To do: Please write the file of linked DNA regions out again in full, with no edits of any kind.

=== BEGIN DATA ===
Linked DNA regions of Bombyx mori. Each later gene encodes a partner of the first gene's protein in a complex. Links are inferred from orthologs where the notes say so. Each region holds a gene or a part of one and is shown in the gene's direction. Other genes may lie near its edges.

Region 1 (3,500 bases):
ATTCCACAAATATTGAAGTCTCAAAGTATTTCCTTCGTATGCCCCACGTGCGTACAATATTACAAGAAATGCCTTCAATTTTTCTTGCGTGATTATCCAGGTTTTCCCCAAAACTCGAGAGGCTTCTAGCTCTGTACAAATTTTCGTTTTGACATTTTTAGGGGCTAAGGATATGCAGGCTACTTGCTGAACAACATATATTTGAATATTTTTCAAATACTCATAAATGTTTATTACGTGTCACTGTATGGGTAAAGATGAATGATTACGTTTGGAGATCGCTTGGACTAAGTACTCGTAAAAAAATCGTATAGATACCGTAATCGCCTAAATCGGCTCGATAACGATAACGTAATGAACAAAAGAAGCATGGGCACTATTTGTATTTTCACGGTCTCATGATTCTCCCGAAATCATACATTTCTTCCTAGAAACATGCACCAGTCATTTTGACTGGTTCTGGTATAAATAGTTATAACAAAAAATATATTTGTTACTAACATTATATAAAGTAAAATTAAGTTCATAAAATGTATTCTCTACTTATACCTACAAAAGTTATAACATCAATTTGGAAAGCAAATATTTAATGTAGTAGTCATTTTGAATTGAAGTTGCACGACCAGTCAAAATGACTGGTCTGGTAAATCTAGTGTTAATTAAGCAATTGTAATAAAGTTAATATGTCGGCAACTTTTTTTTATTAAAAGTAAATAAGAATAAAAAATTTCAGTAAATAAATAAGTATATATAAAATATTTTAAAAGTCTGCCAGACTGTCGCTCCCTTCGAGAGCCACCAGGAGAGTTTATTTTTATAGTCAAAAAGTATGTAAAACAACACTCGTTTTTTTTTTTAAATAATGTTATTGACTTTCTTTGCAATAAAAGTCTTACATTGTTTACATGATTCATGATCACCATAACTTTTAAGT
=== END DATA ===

Linked DNA regions of Bombyx mori. Each later gene encodes a partner of the first gene's protein in a complex. Links are inferred from orthologs where the notes say so. Each region holds a gene or a part of one and is shown in the gene's direction. Other genes may lie near its edges.

Region 1 (3,500 bases):
ATTCCACAAATATTGAAGTCTCAAAGTATTTCCTTCGTATGCCCCACGTGCGTACAATATTACAAGAAATGCCTTCAATTTTTCTTGCGTGATTATCCAGGTTTTCCCCAAAACTCGAGAGGCTTCTAGCTCTGTACAAATTTTCGTTTTGACATTTTTAGGGGCTAAGGATATGCAGGCTACTTGCTGAACAACATATATTTGAATATTTTTCAAATACTCATAAATGTTTATTACGTGTCACTGTATGGGTAAAGATGAATGATTACGTTTGGAGATCGCTTGGACTAAGTACTCGTAAAAAAATCGTATAGATACCGTAATCGCCTAAATCGGCTCGATAACGATAACGTAATGAACAAAAGAAGCATGGGCACTATTTGTATTTTCACGGTCTCATGATTCTCCCGAAATCATACATTTCTTCCTAGAAACATGCACCAGTCATTTTGACTGGTTCTGGTATAAATAGTTATAACAAAAAATATATTTGTTACTAACATTATATAAAGTAAAATTAAGTTCATAAAATGTATTCTCTACTTATACCTACAAAAGTTATAACATCAATTTGGAAAGCAAATATTTAATGTAGTAGTCATTTTGAATTGAAGTTGCACGACCAGTCAAAATGACTGGTCTGGTAAATCTAGTGTTAATTAAGCAATTGTAATAAAGTTAATATGTCGGCAACTTTTTTTTATTAAAAGTAAATAAGAATAAAAAATTTCAGTAAATAAATAAGTATATATAAAATATTTTAAAAGTCTGCCAGACTGTCGCTCCCTTCGAGAGCCACCAGGAGAGTTTATTTTTATAGTCAAAAAGTATGTAAAACAACACTCGTTTTTTTTTTTAAATAATGTTATTGACTTTCTTTGCAATAAAAGTCTTACATTGTTTACATGATTCATGATCACCATAACTTTTAAGT